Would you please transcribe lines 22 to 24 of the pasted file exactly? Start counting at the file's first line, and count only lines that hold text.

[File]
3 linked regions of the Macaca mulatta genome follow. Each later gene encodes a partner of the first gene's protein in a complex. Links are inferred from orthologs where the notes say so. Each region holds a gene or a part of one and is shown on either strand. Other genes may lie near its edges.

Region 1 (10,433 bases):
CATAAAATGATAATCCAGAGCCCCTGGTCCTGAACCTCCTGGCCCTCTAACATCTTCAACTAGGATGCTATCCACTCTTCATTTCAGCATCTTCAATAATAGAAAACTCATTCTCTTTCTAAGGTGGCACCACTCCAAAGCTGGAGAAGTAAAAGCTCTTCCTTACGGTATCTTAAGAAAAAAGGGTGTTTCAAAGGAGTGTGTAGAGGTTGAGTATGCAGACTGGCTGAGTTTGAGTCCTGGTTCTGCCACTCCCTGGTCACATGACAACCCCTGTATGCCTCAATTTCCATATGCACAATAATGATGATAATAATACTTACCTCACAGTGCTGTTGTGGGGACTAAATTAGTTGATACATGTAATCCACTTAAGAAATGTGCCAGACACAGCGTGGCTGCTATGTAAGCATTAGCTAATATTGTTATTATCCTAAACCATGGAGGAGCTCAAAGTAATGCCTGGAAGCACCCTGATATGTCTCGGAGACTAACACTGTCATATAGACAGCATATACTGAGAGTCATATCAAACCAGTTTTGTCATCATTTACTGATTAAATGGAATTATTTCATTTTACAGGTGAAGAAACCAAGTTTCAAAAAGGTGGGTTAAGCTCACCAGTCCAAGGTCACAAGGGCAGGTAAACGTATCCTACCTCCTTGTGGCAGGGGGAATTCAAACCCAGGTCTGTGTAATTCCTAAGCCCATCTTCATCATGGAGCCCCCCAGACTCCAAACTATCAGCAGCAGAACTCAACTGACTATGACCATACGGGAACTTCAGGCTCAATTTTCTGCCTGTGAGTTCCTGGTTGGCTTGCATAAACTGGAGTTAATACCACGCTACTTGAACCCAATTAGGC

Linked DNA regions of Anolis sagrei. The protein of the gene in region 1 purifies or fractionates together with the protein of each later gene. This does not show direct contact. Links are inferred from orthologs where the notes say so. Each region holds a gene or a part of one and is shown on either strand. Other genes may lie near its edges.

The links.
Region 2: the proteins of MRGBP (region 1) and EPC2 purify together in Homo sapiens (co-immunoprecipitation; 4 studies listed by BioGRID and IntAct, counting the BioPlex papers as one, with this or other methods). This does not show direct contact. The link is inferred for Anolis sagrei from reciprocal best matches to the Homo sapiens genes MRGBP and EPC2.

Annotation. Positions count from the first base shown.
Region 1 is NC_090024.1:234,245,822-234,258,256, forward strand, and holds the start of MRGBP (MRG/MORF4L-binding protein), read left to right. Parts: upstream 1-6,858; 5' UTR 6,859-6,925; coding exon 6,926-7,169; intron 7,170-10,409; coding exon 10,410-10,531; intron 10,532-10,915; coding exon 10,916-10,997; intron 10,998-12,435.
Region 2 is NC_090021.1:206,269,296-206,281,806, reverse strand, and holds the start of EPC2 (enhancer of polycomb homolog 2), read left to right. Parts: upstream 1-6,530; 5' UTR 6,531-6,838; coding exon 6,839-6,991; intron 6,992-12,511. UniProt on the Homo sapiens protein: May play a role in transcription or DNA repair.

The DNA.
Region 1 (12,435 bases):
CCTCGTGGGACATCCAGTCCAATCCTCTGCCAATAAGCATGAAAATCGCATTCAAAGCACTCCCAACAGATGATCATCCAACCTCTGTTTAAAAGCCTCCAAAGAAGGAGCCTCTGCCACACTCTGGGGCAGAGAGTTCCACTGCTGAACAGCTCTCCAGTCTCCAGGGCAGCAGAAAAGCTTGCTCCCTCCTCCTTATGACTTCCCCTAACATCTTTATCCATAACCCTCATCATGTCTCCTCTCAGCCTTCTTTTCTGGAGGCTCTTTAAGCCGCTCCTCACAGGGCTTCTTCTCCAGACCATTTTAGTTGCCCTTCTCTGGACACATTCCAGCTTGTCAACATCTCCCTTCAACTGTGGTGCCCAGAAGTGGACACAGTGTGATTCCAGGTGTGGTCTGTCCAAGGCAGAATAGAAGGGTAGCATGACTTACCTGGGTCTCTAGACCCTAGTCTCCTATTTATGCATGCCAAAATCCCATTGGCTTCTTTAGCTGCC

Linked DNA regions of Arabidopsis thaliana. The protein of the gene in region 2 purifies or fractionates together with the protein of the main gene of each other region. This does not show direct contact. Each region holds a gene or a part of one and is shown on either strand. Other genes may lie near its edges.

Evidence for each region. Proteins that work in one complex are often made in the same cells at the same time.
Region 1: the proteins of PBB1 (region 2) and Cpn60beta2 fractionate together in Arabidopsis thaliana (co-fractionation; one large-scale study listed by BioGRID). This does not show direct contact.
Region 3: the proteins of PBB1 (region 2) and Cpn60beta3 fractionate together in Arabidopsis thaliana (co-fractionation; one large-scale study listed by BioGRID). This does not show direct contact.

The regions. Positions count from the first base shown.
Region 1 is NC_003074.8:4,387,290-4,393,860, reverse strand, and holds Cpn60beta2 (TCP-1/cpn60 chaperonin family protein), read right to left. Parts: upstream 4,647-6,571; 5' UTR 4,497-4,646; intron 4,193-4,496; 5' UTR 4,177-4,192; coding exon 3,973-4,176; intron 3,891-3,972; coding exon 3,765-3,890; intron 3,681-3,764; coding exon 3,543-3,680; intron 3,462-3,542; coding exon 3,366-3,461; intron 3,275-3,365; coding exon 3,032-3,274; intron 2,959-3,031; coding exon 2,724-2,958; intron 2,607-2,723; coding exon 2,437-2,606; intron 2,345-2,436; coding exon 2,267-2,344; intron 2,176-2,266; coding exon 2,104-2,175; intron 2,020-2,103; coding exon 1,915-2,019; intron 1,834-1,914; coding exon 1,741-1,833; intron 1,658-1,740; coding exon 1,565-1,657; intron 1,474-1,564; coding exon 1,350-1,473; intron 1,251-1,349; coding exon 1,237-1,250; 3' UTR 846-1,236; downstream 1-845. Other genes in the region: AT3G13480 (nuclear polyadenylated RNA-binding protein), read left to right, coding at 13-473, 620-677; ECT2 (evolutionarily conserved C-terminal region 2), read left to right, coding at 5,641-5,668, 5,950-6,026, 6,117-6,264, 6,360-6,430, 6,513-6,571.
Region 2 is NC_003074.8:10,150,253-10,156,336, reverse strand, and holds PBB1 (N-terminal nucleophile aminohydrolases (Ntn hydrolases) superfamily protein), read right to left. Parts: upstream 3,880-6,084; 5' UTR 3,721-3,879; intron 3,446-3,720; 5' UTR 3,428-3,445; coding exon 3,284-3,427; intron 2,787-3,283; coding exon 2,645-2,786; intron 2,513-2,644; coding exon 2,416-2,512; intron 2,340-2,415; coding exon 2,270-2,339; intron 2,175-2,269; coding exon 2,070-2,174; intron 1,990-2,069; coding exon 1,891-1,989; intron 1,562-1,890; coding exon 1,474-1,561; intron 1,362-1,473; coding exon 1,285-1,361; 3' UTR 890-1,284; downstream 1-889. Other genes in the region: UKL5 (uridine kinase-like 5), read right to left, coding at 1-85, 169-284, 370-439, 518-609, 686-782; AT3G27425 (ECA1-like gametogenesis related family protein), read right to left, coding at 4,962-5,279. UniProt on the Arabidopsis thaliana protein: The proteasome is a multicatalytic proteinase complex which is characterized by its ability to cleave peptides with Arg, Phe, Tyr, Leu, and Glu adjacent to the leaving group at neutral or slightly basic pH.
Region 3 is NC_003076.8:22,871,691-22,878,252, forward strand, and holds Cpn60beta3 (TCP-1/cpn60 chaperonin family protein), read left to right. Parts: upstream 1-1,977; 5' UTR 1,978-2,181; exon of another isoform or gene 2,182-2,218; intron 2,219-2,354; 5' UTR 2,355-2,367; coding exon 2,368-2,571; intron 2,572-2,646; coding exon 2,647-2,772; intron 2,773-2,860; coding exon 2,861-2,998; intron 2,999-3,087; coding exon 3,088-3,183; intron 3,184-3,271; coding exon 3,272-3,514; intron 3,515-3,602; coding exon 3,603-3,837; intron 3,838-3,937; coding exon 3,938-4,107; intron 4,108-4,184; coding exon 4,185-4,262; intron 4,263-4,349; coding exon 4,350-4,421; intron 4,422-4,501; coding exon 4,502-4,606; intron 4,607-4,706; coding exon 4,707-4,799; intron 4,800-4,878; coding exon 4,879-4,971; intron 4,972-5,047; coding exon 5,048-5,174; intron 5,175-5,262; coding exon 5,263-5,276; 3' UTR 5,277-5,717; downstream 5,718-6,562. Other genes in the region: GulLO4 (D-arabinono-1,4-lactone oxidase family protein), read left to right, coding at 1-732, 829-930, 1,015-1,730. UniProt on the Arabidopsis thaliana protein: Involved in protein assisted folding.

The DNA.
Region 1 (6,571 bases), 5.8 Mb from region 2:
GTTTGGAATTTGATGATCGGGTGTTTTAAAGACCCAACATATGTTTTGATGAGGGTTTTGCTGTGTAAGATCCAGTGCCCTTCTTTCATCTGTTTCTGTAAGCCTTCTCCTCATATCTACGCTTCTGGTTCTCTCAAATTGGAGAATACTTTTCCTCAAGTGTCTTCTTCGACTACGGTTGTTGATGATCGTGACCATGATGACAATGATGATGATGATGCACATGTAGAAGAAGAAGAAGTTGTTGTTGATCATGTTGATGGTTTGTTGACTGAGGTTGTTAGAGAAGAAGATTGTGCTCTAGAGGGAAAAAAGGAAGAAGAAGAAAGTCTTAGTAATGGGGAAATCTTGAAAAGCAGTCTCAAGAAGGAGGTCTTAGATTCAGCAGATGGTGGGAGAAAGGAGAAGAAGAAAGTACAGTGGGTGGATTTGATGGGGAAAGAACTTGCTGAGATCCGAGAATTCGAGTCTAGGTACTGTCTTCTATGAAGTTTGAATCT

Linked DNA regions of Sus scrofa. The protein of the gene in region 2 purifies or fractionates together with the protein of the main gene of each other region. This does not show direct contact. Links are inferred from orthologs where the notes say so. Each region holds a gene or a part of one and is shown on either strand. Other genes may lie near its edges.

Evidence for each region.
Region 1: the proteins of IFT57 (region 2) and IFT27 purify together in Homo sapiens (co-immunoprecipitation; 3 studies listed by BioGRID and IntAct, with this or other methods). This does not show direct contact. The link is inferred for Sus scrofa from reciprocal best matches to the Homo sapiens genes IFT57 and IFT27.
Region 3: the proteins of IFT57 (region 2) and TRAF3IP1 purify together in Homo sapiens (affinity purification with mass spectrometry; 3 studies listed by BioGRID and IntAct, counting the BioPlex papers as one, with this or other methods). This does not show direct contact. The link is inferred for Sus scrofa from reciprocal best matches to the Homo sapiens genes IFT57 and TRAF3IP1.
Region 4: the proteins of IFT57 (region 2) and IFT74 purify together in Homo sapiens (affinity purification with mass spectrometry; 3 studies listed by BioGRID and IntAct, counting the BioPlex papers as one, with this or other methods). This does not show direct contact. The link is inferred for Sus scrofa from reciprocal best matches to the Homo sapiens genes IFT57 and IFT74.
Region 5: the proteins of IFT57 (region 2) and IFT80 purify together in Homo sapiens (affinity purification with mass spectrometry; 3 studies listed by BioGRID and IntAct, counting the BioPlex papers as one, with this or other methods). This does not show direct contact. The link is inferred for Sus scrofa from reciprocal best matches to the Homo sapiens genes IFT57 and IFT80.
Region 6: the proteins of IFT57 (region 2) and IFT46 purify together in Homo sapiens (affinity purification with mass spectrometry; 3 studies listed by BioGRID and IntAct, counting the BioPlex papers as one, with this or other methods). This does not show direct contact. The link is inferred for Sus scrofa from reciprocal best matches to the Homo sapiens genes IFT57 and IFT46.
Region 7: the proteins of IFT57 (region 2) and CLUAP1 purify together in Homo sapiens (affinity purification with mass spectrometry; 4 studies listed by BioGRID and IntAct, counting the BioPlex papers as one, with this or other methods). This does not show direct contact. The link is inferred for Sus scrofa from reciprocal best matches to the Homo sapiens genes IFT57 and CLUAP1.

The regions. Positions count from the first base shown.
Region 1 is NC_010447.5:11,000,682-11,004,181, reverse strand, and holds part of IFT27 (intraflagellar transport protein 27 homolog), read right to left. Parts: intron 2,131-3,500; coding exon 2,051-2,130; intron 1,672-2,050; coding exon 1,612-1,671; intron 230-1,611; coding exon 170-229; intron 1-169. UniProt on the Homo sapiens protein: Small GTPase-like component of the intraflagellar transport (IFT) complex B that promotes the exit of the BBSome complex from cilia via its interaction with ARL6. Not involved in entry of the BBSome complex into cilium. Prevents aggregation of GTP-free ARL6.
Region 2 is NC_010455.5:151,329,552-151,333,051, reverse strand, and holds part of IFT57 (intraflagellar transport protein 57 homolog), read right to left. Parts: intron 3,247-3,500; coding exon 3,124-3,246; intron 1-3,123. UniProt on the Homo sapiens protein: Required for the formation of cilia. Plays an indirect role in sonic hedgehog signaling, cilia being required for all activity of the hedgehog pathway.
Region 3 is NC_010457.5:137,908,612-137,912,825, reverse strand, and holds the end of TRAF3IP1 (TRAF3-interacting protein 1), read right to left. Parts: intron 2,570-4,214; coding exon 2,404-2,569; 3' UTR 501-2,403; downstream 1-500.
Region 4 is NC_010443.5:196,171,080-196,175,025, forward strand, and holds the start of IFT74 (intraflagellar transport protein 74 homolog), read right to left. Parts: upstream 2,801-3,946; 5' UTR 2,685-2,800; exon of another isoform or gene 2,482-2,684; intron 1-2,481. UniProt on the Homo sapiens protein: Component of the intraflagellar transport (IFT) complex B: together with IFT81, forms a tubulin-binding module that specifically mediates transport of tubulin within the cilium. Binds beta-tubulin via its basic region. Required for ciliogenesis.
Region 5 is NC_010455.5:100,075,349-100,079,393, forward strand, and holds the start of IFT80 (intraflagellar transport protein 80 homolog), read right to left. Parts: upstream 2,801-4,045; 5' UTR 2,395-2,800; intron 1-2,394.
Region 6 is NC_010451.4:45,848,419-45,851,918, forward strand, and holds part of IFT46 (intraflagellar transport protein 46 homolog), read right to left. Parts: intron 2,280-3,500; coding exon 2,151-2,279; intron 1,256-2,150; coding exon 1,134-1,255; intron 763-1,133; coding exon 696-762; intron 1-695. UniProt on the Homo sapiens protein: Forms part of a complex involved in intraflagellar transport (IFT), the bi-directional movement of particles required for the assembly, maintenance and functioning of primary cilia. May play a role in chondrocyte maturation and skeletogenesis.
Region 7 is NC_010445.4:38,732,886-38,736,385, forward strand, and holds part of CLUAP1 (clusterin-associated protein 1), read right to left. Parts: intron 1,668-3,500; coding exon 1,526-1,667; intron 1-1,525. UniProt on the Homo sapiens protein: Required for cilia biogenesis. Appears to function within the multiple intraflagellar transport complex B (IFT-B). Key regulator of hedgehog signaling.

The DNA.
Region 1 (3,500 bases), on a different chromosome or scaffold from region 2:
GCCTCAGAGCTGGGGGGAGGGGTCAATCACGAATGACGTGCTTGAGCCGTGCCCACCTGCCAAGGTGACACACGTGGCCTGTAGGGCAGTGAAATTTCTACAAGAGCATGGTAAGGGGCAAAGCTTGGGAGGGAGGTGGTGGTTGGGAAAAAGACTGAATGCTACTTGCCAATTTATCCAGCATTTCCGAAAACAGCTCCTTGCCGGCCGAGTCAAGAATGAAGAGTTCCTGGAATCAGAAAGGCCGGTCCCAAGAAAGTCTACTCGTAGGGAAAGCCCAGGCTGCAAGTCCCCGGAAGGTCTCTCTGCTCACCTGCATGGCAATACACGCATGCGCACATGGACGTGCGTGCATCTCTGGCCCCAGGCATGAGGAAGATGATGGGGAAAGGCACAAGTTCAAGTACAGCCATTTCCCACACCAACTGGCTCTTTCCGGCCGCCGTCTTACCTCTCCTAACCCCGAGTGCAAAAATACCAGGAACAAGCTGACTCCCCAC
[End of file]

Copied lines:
Region 1 (6,571 bases), 5.8 Mb from region 2:
GTTTGGAATTTGATGATCGGGTGTTTTAAAGACCCAACATATGTTTTGATGAGGGTTTTGCTGTGTAAGATCCAGTGCCCTTCTTTCATCTGTTTCTGTAAGCCTTCTCCTCATATCTACGCTTCTGGTTCTCTCAAATTGGAGAATACTTTTCCTCAAGTGTCTTCTTCGACTACGGTTGTTGATGATCGTGACCATGATGACAATGATGATGATGATGCACATGTAGAAGAAGAAGAAGTTGTTGTTGATCATGTTGATGGTTTGTTGACTGAGGTTGTTAGAGAAGAAGATTGTGCTCTAGAGGGAAAAAAGGAAGAAGAAGAAAGTCTTAGTAATGGGGAAATCTTGAAAAGCAGTCTCAAGAAGGAGGTCTTAGATTCAGCAGATGGTGGGAGAAAGGAGAAGAAGAAAGTACAGTGGGTGGATTTGATGGGGAAAGAACTTGCTGAGATCCGAGAATTCGAGTCTAGGTACTGTCTTCTATGAAGTTTGAATCT

Linked DNA regions of Sus scrofa. The protein of the gene in region 2 purifies or fractionates together with the protein of the main gene of each other region. This does not show direct contact. Links are inferred from orthologs where the notes say so. Each region holds a gene or a part of one and is shown on either strand. Other genes may lie near its edges.